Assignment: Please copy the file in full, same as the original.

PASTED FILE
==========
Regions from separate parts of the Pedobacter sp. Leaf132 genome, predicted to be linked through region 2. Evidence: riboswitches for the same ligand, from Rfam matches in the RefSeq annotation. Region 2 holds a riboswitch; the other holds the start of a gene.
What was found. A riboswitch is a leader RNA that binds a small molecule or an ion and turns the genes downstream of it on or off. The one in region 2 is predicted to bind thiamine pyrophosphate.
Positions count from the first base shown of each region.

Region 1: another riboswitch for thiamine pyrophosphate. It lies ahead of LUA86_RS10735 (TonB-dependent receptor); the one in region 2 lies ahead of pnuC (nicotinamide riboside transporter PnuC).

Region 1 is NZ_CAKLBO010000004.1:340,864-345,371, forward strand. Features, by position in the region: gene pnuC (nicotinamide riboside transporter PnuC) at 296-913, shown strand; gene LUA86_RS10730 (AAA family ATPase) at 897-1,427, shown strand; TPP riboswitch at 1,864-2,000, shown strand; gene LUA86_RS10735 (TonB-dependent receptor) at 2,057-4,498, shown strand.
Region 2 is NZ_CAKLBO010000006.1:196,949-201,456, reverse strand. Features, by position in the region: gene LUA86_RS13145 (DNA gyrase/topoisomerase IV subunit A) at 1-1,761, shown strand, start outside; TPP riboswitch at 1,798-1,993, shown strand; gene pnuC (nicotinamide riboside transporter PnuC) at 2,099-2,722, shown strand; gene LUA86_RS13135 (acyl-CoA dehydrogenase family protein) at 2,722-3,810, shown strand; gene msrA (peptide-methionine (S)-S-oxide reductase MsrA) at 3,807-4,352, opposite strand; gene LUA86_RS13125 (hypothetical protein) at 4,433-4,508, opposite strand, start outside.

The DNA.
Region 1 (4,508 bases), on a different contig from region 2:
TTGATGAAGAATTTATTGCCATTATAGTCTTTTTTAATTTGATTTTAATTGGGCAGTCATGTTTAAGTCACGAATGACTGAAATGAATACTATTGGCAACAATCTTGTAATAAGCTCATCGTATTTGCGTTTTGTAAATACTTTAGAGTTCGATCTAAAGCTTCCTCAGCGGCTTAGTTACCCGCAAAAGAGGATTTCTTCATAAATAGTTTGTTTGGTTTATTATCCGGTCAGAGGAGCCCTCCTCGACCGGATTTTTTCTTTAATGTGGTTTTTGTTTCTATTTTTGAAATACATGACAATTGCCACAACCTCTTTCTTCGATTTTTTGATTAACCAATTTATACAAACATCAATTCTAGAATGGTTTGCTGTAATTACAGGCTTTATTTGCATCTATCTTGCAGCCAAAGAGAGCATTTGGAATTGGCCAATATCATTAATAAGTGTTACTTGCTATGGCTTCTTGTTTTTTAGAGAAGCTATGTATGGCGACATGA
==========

Regions from separate parts of the Pedobacter sp. Leaf132 genome, predicted to be linked through region 2. Evidence: riboswitches for the same ligand, from Rfam matches in the RefSeq annotation. Region 2 holds a riboswitch; the other holds the start of a gene.
What was found. A riboswitch is a leader RNA that binds a small molecule or an ion and turns the genes downstream of it on or off. The one in region 2 is predicted to bind thiamine pyrophosphate.
Positions count from the first base shown of each region.

Region 1: another riboswitch for thiamine pyrophosphate. It lies ahead of LUA86_RS10735 (TonB-dependent receptor); the one in region 2 lies ahead of pnuC (nicotinamide riboside transporter PnuC).

Region 1 is NZ_CAKLBO010000004.1:340,864-345,371, forward strand. Features, by position in the region: gene pnuC (nicotinamide riboside transporter PnuC) at 296-913, shown strand; gene LUA86_RS10730 (AAA family ATPase) at 897-1,427, shown strand; TPP riboswitch at 1,864-2,000, shown strand; gene LUA86_RS10735 (TonB-dependent receptor) at 2,057-4,498, shown strand.
Region 2 is NZ_CAKLBO010000006.1:196,949-201,456, reverse strand. Features, by position in the region: gene LUA86_RS13145 (DNA gyrase/topoisomerase IV subunit A) at 1-1,761, shown strand, start outside; TPP riboswitch at 1,798-1,993, shown strand; gene pnuC (nicotinamide riboside transporter PnuC) at 2,099-2,722, shown strand; gene LUA86_RS13135 (acyl-CoA dehydrogenase family protein) at 2,722-3,810, shown strand; gene msrA (peptide-methionine (S)-S-oxide reductase MsrA) at 3,807-4,352, opposite strand; gene LUA86_RS13125 (hypothetical protein) at 4,433-4,508, opposite strand, start outside.

The DNA.
Region 1 (4,508 bases), on a different contig from region 2:
TTGATGAAGAATTTATTGCCATTATAGTCTTTTTTAATTTGATTTTAATTGGGCAGTCATGTTTAAGTCACGAATGACTGAAATGAATACTATTGGCAACAATCTTGTAATAAGCTCATCGTATTTGCGTTTTGTAAATACTTTAGAGTTCGATCTAAAGCTTCCTCAGCGGCTTAGTTACCCGCAAAAGAGGATTTCTTCATAAATAGTTTGTTTGGTTTATTATCCGGTCAGAGGAGCCCTCCTCGACCGGATTTTTTCTTTAATGTGGTTTTTGTTTCTATTTTTGAAATACATGACAATTGCCACAACCTCTTTCTTCGATTTTTTGATTAACCAATTTATACAAACATCAATTCTAGAATGGTTTGCTGTAATTACAGGCTTTATTTGCATCTATCTTGCAGCCAAAGAGAGCATTTGGAATTGGCCAATATCATTAATAAGTGTTACTTGCTATGGCTTCTTGTTTTTTAGAGAAGCTATGTATGGCGACATGA